FLoC Stories July 23
FLoC Stories July 5
Twitter appears to be on board with Google’s FLoC initiative
To say that FLoC, a technology built by Google to replace third-party cookies, has been controversial is almost an understatement. Many tech companies have spoken out against or deliberately avoided the tech, but it seems that Twitter may be on board with FLoC.
FLoC Stories June 24
FLoC Stories June 16
In an effort to move away from third-party cookies, Google is working on rolling out the Federated Learning of Cohorts, better known as FLoC, to Chrome users. The initiative has been highly controversial, with several online companies publicly opposing it. Amazon, though, has quietly started blocking FLoC on its site and properties.
FLoC Stories May 31
Google says it won’t build backdoors in FLoC, Privacy Sandbox
Google is dead set on eliminating third-party cookies from the internet, and leading the charge has been the company’s controversial FLoC initiative. This week, Google has come out against concerns that the tech giant would build backdoors into its Privacy Sandbox and FLoC.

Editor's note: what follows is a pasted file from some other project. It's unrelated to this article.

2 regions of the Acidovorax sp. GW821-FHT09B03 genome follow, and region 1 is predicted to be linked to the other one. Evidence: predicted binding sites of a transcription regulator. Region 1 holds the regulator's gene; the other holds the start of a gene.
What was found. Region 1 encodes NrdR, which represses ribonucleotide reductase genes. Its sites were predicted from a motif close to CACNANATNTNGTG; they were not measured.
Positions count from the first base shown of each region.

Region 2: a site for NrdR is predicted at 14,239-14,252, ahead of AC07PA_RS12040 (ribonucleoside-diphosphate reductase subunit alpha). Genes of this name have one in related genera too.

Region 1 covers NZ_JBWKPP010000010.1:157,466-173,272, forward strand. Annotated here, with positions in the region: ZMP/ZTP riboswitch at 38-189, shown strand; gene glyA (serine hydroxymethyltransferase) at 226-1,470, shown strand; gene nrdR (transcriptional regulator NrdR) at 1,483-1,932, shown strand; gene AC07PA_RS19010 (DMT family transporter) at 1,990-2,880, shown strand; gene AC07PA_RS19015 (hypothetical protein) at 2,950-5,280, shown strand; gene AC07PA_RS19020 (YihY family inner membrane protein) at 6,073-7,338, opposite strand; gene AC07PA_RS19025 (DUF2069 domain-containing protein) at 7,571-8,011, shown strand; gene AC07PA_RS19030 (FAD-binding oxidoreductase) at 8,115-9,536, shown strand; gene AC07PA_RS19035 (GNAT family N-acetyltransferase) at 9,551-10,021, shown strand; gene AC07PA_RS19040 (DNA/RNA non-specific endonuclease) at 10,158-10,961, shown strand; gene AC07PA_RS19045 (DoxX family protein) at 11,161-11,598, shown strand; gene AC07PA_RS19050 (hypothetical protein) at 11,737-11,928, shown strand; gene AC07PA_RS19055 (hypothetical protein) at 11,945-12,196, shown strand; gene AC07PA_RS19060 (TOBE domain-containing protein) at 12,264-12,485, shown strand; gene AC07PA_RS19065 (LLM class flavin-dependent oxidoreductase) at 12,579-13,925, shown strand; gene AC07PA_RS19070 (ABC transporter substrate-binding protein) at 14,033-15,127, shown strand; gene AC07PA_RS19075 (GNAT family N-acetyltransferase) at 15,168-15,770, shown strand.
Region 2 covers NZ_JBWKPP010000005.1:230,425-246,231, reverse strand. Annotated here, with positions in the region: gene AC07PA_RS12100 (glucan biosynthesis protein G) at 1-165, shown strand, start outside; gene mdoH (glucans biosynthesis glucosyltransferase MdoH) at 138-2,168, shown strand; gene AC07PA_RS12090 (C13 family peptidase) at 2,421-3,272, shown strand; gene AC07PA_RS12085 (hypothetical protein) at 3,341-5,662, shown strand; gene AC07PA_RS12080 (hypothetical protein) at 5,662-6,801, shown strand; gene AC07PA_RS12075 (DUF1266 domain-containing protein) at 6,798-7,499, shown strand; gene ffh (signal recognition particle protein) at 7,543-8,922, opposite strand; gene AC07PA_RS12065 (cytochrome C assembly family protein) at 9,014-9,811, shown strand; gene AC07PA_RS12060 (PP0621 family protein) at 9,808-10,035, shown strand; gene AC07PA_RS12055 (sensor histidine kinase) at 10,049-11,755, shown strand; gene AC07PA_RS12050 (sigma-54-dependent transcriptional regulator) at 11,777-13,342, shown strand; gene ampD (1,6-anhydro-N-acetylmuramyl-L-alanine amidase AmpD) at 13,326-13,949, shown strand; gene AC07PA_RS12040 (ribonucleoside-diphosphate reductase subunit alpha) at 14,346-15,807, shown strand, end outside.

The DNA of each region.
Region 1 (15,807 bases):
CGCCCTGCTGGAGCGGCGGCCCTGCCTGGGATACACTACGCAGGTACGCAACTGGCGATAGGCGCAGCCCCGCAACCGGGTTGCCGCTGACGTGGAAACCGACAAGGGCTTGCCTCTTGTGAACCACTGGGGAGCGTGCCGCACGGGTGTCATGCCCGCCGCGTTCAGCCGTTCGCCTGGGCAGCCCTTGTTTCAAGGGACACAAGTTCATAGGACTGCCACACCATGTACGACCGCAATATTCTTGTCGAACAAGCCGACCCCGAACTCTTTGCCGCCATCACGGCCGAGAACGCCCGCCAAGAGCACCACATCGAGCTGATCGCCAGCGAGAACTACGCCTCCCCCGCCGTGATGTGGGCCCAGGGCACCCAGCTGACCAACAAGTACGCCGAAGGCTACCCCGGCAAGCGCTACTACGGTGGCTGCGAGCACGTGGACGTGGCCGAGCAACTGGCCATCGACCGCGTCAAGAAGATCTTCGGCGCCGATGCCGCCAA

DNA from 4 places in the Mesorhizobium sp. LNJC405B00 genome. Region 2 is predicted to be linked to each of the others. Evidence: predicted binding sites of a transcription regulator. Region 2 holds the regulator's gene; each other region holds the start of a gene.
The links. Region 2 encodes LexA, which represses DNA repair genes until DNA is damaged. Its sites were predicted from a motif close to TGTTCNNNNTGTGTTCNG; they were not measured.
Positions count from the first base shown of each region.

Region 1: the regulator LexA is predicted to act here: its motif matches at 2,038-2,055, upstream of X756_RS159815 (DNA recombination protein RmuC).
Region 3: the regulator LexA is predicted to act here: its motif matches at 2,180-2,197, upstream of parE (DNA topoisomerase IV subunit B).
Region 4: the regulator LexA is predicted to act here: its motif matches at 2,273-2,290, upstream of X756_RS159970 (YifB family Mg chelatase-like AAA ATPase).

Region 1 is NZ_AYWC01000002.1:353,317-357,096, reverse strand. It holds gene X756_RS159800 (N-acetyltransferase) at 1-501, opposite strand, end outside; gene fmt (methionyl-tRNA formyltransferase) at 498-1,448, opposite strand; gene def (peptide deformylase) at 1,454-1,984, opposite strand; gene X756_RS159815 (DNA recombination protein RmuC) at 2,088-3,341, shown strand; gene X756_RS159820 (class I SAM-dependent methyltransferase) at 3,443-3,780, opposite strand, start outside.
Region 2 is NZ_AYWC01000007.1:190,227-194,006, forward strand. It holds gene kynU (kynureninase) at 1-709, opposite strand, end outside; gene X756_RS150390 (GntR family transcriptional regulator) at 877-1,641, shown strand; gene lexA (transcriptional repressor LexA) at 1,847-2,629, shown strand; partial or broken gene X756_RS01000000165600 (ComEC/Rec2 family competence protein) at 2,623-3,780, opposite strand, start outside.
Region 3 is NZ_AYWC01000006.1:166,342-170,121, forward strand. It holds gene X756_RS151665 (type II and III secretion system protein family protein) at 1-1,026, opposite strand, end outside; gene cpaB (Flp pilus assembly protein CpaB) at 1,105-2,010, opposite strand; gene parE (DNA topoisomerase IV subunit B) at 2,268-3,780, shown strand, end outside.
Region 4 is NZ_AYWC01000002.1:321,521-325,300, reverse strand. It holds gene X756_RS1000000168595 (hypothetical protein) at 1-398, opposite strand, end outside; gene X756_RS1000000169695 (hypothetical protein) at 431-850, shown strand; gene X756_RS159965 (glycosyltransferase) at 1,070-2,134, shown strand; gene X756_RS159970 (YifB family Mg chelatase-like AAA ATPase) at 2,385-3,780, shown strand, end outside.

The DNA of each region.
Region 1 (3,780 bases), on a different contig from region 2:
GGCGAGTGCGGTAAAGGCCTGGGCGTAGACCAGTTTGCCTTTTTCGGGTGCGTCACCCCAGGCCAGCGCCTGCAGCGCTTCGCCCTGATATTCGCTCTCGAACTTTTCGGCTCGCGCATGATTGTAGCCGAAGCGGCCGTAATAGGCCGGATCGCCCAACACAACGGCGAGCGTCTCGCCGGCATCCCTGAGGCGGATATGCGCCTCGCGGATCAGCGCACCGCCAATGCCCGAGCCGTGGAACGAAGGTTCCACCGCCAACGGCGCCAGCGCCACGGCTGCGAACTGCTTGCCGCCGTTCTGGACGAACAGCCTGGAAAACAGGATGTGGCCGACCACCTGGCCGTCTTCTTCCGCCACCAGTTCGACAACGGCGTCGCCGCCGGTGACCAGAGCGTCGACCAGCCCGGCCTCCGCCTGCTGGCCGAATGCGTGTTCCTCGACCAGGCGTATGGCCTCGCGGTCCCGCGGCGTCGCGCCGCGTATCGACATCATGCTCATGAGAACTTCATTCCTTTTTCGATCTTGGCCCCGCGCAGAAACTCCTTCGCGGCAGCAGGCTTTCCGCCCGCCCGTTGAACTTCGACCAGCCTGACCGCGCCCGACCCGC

FLoC Stories April 30
As Google tests out its replacement for third-party cookies, the Federated Learning of Cohorts, the company has faced a lot of scrutinies for the initiative. Now, some regulators in the EU are raising concerns about FLoC as well that could spell trouble for the future of Google’s initiative.
FLoC Stories April 19
WordPress may turn off Google’s FLoC initiative on nearly half the world’s websites
Controversy rages on around Google’s Federated Learning of Cohorts (FLoC) initiative as various tech companies take a stance on the tech that could replace third-party cookies for targeted online advertising. This week, WordPress announced a proposal that would turn FLoC off by default on all websites powered by its Content Management System.
FLoC Stories April 14
FLoC Stories March 30
FLoC Stories March 3
Google is phasing out Chrome support for third-party cookies and plans to replace them with privacy-preserving alternatives. Once that has occurred, the company “will not build alternate identifiers to track individuals as they browse across the web, nor will we use them in our products.”
FLoC Stories January 25